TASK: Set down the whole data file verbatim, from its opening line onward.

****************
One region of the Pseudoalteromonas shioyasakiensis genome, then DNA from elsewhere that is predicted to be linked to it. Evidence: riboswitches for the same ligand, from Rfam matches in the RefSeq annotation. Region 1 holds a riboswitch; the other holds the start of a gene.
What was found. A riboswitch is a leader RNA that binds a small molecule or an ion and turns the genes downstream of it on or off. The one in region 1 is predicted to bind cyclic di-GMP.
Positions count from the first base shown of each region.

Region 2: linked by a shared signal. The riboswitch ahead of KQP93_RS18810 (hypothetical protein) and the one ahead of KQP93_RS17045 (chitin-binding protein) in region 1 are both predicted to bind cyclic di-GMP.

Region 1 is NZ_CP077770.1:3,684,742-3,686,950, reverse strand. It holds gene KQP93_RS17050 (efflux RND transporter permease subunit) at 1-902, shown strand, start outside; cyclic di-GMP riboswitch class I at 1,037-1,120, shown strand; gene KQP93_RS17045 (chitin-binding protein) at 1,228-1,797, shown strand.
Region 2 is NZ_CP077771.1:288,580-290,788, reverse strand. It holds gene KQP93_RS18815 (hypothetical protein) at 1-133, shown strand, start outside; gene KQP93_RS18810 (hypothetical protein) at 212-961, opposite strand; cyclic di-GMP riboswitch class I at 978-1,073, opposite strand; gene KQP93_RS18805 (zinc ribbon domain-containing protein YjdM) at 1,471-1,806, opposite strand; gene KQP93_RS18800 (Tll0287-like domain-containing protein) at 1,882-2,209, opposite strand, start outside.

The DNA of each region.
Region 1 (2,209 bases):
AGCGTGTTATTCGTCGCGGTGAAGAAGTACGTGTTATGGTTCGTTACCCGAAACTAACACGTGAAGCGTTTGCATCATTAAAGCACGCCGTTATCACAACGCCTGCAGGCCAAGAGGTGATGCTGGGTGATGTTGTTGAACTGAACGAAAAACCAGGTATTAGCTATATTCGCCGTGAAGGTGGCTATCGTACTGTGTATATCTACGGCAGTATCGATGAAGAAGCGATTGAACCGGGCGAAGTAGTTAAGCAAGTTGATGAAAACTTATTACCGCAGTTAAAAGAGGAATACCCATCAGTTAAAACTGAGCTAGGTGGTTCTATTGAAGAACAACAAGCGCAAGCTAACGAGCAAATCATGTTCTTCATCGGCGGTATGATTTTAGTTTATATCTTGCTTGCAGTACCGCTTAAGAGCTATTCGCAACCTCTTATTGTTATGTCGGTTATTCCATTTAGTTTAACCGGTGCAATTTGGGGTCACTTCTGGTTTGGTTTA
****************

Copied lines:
One region of the Pseudoalteromonas shioyasakiensis genome, then DNA from elsewhere that is predicted to be linked to it. Evidence: riboswitches for the same ligand, from Rfam matches in the RefSeq annotation. Region 1 holds a riboswitch; the other holds the start of a gene.
What was found. A riboswitch is a leader RNA that binds a small molecule or an ion and turns the genes downstream of it on or off. The one in region 1 is predicted to bind cyclic di-GMP.
Positions count from the first base shown of each region.

Region 2: linked by a shared signal. The riboswitch ahead of KQP93_RS18810 (hypothetical protein) and the one ahead of KQP93_RS17045 (chitin-binding protein) in region 1 are both predicted to bind cyclic di-GMP.

Region 1 is NZ_CP077770.1:3,684,742-3,686,950, reverse strand. It holds gene KQP93_RS17050 (efflux RND transporter permease subunit) at 1-902, shown strand, start outside; cyclic di-GMP riboswitch class I at 1,037-1,120, shown strand; gene KQP93_RS17045 (chitin-binding protein) at 1,228-1,797, shown strand.
Region 2 is NZ_CP077771.1:288,580-290,788, reverse strand. It holds gene KQP93_RS18815 (hypothetical protein) at 1-133, shown strand, start outside; gene KQP93_RS18810 (hypothetical protein) at 212-961, opposite strand; cyclic di-GMP riboswitch class I at 978-1,073, opposite strand; gene KQP93_RS18805 (zinc ribbon domain-containing protein YjdM) at 1,471-1,806, opposite strand; gene KQP93_RS18800 (Tll0287-like domain-containing protein) at 1,882-2,209, opposite strand, start outside.

The DNA of each region.
Region 1 (2,209 bases):
AGCGTGTTATTCGTCGCGGTGAAGAAGTACGTGTTATGGTTCGTTACCCGAAACTAACACGTGAAGCGTTTGCATCATTAAAGCACGCCGTTATCACAACGCCTGCAGGCCAAGAGGTGATGCTGGGTGATGTTGTTGAACTGAACGAAAAACCAGGTATTAGCTATATTCGCCGTGAAGGTGGCTATCGTACTGTGTATATCTACGGCAGTATCGATGAAGAAGCGATTGAACCGGGCGAAGTAGTTAAGCAAGTTGATGAAAACTTATTACCGCAGTTAAAAGAGGAATACCCATCAGTTAAAACTGAGCTAGGTGGTTCTATTGAAGAACAACAAGCGCAAGCTAACGAGCAAATCATGTTCTTCATCGGCGGTATGATTTTAGTTTATATCTTGCTTGCAGTACCGCTTAAGAGCTATTCGCAACCTCTTATTGTTATGTCGGTTATTCCATTTAGTTTAACCGGTGCAATTTGGGGTCACTTCTGGTTTGGTTTA